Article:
Living…and dying

My wife’s brother and his wife own a camp on Cane River in Louisiana. “Camp” is a misleading word. In Texas we would call it a “lake house”, but “camp” is the common term used in Louisiana. A camp can consist of a trailer squeezed on a sliver of land or it can be a large home (even a mansion) isolated on several acres. And Cane River is not actually a river but a 26 mile long lake, dammed on both ends. It looks like a narrow river, a brackish green ribbon with the gentlest of currents induced by the breeze. The last couple of Augusts, I’ve been making a weekly trek to the camp to mow their 5 acre property while my in-laws visit family in the Northeast U.S..

You might wonder how I was conned into outdoor labor in August when the temperature peaks in the mid- to high 90s intensified by 70% humidity, but I love being able to get out of the city and spend a couple of days each week in complete quiet and solitude, riding the big mowers, and getting caked in red dust kicked up by the spinning blades. The camp lies within a subdivision carved from a pecan orchard, and although there are neighbors within a couple of hundred yards, interaction with them is minimal and not unwelcome. At present I’m sitting in the outdoor kitchen and apart from the whirring ceiling fans overhead, the only sounds I hear are a few birds calling and a detail of cows protesting as they push through a stockade, no doubt against their will.

When I was at the camp to mow last week, I was walking down the stairs, and I saw a picture of “Papa” on the wall, standing in his driveway wearing a short sleeve white sport shirt and pleated trousers.  He sported white hair and the soft extra pounds that most older men carry.  Although I have seen that picture many times, I burst into tears.  Papa was my wife’s maternal grandfather and she had recently told me (as she has several times over the years) that I remind her of Papa.  He was tall and quiet and gentle. Since he died in 1970 at age 70, I never had the chance to meet him.  I wept because he was dead, his life was over, and he will soon be forgotten.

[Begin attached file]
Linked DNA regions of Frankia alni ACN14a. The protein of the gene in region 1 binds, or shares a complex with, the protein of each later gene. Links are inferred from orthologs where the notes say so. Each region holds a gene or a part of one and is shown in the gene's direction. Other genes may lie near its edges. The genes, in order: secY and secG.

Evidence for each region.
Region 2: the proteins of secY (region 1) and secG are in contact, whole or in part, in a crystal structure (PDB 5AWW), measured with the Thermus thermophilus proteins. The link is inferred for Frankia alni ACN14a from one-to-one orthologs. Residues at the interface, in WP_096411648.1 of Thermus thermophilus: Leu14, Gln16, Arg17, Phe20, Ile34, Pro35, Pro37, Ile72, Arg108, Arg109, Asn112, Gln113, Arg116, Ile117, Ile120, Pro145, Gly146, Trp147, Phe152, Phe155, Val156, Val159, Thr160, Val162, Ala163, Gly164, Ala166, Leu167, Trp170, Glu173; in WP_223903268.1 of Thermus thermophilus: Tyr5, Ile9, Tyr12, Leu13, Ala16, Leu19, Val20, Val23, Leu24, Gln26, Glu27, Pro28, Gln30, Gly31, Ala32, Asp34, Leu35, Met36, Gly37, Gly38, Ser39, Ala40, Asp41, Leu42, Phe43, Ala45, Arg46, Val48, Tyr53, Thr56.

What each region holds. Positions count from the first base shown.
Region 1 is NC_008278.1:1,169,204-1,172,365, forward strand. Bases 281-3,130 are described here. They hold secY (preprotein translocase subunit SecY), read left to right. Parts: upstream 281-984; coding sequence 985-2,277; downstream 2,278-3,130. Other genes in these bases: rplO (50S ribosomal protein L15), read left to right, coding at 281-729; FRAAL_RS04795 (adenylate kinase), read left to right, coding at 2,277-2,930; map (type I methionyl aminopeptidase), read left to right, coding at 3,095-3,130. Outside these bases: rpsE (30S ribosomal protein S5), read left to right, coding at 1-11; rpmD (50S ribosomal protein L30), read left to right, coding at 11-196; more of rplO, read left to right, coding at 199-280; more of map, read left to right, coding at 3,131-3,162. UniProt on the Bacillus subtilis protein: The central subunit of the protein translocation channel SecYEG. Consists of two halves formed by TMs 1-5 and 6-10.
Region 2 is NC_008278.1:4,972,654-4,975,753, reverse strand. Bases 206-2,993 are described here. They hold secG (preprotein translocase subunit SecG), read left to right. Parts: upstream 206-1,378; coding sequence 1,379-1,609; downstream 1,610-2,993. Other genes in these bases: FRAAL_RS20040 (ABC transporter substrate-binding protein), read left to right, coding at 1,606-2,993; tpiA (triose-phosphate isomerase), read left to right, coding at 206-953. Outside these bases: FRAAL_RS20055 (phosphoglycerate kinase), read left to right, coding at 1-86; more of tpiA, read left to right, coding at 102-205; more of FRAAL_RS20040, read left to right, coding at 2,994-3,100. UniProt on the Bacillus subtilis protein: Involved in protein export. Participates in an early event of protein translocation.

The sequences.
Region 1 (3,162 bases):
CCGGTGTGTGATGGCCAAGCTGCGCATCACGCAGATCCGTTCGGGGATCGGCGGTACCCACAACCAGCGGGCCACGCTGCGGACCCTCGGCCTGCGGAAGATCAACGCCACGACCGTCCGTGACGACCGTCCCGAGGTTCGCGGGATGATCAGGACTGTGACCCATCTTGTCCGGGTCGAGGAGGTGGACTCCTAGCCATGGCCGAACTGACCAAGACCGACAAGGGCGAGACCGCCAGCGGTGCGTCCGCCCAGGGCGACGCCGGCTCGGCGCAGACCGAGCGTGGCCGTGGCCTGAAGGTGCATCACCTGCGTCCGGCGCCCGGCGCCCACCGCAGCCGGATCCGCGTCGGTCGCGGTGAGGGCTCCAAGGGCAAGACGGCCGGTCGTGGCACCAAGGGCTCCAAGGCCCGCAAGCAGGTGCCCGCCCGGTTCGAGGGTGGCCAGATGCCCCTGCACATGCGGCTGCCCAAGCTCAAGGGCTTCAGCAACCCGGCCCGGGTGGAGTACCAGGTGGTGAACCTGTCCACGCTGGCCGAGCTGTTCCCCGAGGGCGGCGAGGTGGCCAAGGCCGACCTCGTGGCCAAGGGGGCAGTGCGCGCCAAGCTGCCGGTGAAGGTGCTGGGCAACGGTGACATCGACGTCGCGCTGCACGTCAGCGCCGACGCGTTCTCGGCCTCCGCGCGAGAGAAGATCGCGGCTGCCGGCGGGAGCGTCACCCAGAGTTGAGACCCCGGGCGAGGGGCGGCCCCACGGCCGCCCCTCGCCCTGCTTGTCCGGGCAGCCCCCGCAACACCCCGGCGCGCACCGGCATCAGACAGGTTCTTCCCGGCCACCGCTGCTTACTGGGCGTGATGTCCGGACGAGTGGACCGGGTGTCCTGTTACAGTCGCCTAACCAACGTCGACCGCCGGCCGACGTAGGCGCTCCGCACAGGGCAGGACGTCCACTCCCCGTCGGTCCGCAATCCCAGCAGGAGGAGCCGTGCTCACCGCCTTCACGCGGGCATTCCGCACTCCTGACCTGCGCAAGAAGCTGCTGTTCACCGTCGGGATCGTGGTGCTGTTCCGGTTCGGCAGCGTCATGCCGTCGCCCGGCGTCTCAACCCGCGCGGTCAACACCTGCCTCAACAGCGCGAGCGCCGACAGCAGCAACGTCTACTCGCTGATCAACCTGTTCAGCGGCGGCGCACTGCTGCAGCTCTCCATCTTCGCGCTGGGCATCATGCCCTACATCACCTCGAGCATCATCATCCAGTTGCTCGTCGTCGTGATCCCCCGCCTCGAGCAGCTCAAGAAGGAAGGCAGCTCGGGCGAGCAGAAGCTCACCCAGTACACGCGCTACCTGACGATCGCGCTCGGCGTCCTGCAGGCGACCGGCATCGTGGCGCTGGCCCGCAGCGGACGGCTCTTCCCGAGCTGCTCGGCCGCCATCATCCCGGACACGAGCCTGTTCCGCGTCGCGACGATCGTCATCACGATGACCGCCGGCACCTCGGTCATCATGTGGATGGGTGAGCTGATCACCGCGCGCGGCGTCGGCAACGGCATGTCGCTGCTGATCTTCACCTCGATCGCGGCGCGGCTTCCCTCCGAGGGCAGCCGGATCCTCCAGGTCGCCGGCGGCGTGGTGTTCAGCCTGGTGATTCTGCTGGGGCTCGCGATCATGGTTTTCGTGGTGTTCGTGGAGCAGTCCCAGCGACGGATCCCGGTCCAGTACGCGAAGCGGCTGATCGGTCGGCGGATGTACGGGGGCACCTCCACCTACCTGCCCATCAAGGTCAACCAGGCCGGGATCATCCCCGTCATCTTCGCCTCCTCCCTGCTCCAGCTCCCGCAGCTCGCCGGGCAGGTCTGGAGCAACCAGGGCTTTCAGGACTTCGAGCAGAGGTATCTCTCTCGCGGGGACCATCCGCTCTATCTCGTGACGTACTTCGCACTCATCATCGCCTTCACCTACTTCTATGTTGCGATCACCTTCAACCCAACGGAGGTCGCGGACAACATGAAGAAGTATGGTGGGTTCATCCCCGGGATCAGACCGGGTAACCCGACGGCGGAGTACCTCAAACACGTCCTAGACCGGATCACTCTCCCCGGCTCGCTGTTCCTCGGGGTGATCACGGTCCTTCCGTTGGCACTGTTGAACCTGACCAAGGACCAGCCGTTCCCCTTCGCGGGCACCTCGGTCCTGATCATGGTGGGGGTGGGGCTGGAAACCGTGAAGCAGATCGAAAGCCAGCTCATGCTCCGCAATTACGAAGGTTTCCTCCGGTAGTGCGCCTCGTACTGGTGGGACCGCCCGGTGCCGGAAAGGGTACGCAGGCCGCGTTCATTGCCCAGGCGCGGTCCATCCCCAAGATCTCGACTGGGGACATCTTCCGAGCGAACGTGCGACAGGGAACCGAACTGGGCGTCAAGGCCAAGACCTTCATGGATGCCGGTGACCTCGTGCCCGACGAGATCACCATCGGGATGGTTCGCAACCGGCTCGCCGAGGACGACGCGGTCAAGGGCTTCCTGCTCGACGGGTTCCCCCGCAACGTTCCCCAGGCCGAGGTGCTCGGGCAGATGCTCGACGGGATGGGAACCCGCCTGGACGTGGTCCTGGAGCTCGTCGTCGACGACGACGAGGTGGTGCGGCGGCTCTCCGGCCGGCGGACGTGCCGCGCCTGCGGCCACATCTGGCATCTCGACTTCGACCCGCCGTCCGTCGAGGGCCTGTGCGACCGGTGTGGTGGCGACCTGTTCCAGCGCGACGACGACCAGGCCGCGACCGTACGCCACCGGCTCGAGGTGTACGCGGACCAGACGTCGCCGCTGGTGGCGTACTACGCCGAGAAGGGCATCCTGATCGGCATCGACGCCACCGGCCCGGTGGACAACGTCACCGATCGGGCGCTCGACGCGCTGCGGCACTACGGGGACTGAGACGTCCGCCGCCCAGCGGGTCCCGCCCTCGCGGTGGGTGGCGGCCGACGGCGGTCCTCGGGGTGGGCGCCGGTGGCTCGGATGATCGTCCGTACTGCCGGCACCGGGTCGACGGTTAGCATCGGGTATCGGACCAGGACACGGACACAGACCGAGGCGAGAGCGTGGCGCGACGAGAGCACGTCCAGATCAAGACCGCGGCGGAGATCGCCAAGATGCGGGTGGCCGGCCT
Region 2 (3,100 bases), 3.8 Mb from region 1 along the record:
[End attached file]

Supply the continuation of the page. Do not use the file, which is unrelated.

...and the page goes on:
Those thoughts about Papa are the types of thoughts I have frequently, trying to reconcile this earthly life with heaven (or hell) after our death.  It saddens me greatly that we will all be forgotten after a generation or two.  I think of all of the suffering most people endure, all of the mistakes and evil we commit, all of the love we have for family and friends. I know that if we make it to heaven, it will be because of Christ’s sacrifice and not because we earned it.  Nothing we do on earth can compensate for our many sins.  I look forward to death (I think…) and an end to this miserable life (it’s not ALL bad!), but in my thinking, I can’t make the leap of passing from our earthly lives to happiness in heaven. First of all, it’s difficult to imagine everlasting happiness.  Second, how we make the transition from our flawed humanity to heavenly dweller is a black box to me.

When I sat down for lunch, I looked up Papa’s grave on and wept when I saw his headstone and read the obituary.  Then I looked up my father-in-law’s grave and wept some more.  I felt guilt over having been so critical of his alcoholism rather than having compassion for him.  I noted the location of the cemetery where he’s buried with the thought that I might visit his grave some day.

Then I looked at some pictures of my wife on my computer.  And I wept even more.  She just turned 70 (the same age as Papa when he died) and her birthday hit ME kind of hard.  Recent pictures of her reveal the effects of aging and I weep for what living has done to her.  I think of the young woman I loved and married and see her in my wife. I feel guilt and sadness about the the times when things weren’t going so well between us.  And of course I wonder how much longer we have together and who will be the first to die. I’ve resolved to making the best of our remaining years together and to focus on cherishing her as my wife.

Not that my wife acts “elderly”.  She’s still working full time as the director of a non-profit organization.  She’s active, though I wished she got more exercise, but her health is otherwise excellent. If she’s like her great aunt (who’s 101), she could live a few more decades. But still, we are into those later years when death becomes more likely.

When I visit an art museum, I am struck that artists create paintings that still inspire people centuries later. It seems important to me that I leave something behind that will inspire people, but that’s not going to happen. It won’t be long after my death that I’ll be forgotten.

Is it simply pride that makes me want to leave a visible mark on this earth? Or maybe it’s my inability to make sense of the cycle of life has been repeating for thousands of generations. The funny thing is, after I die — I won’t care!